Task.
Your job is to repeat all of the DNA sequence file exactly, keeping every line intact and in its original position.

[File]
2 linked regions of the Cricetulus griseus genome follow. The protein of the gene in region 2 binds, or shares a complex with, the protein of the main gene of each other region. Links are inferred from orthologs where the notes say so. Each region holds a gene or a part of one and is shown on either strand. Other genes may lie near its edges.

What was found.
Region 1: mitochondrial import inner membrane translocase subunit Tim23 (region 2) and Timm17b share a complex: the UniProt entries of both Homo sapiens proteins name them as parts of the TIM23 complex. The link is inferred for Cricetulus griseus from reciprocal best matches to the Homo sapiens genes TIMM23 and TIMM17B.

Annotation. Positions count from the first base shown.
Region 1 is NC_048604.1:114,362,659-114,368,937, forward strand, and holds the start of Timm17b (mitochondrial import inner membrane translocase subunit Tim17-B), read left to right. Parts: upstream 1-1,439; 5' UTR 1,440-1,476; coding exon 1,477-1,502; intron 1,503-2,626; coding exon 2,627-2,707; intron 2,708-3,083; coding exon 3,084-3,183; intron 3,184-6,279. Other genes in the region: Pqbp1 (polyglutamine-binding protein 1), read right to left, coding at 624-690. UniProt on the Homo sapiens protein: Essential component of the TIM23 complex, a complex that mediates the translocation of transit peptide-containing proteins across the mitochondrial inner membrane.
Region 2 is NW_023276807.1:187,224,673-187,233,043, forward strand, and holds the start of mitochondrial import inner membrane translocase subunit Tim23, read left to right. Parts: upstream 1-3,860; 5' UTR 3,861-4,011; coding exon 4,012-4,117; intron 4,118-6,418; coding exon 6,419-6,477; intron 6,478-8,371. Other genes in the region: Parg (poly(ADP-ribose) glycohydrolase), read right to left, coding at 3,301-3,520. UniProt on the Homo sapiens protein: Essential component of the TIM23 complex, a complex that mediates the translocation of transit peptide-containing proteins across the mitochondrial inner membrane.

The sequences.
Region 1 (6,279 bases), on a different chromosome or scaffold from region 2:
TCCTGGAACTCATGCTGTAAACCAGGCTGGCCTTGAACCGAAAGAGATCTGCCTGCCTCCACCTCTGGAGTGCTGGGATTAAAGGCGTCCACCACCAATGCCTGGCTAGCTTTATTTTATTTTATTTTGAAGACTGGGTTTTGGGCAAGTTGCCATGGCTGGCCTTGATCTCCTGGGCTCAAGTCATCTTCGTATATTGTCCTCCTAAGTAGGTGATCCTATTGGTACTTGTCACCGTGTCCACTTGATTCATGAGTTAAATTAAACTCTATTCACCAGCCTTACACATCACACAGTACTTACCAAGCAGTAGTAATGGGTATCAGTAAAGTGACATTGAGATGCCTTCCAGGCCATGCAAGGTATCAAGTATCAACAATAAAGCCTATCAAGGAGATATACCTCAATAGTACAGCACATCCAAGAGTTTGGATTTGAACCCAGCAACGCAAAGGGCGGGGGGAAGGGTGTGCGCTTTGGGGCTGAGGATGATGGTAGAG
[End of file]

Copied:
2 linked regions of the Cricetulus griseus genome follow. The protein of the gene in region 2 binds, or shares a complex with, the protein of the main gene of each other region. Links are inferred from orthologs where the notes say so. Each region holds a gene or a part of one and is shown on either strand. Other genes may lie near its edges.

What was found.
Region 1: mitochondrial import inner membrane translocase subunit Tim23 (region 2) and Timm17b share a complex: the UniProt entries of both Homo sapiens proteins name them as parts of the TIM23 complex. The link is inferred for Cricetulus griseus from reciprocal best matches to the Homo sapiens genes TIMM23 and TIMM17B.

Annotation. Positions count from the first base shown.
Region 1 is NC_048604.1:114,362,659-114,368,937, forward strand, and holds the start of Timm17b (mitochondrial import inner membrane translocase subunit Tim17-B), read left to right. Parts: upstream 1-1,439; 5' UTR 1,440-1,476; coding exon 1,477-1,502; intron 1,503-2,626; coding exon 2,627-2,707; intron 2,708-3,083; coding exon 3,084-3,183; intron 3,184-6,279. Other genes in the region: Pqbp1 (polyglutamine-binding protein 1), read right to left, coding at 624-690. UniProt on the Homo sapiens protein: Essential component of the TIM23 complex, a complex that mediates the translocation of transit peptide-containing proteins across the mitochondrial inner membrane.
Region 2 is NW_023276807.1:187,224,673-187,233,043, forward strand, and holds the start of mitochondrial import inner membrane translocase subunit Tim23, read left to right. Parts: upstream 1-3,860; 5' UTR 3,861-4,011; coding exon 4,012-4,117; intron 4,118-6,418; coding exon 6,419-6,477; intron 6,478-8,371. Other genes in the region: Parg (poly(ADP-ribose) glycohydrolase), read right to left, coding at 3,301-3,520. UniProt on the Homo sapiens protein: Essential component of the TIM23 complex, a complex that mediates the translocation of transit peptide-containing proteins across the mitochondrial inner membrane.

The sequences.
Region 1 (6,279 bases), on a different chromosome or scaffold from region 2:
TCCTGGAACTCATGCTGTAAACCAGGCTGGCCTTGAACCGAAAGAGATCTGCCTGCCTCCACCTCTGGAGTGCTGGGATTAAAGGCGTCCACCACCAATGCCTGGCTAGCTTTATTTTATTTTATTTTGAAGACTGGGTTTTGGGCAAGTTGCCATGGCTGGCCTTGATCTCCTGGGCTCAAGTCATCTTCGTATATTGTCCTCCTAAGTAGGTGATCCTATTGGTACTTGTCACCGTGTCCACTTGATTCATGAGTTAAATTAAACTCTATTCACCAGCCTTACACATCACACAGTACTTACCAAGCAGTAGTAATGGGTATCAGTAAAGTGACATTGAGATGCCTTCCAGGCCATGCAAGGTATCAAGTATCAACAATAAAGCCTATCAAGGAGATATACCTCAATAGTACAGCACATCCAAGAGTTTGGATTTGAACCCAGCAACGCAAAGGGCGGGGGGAAGGGTGTGCGCTTTGGGGCTGAGGATGATGGTAGAG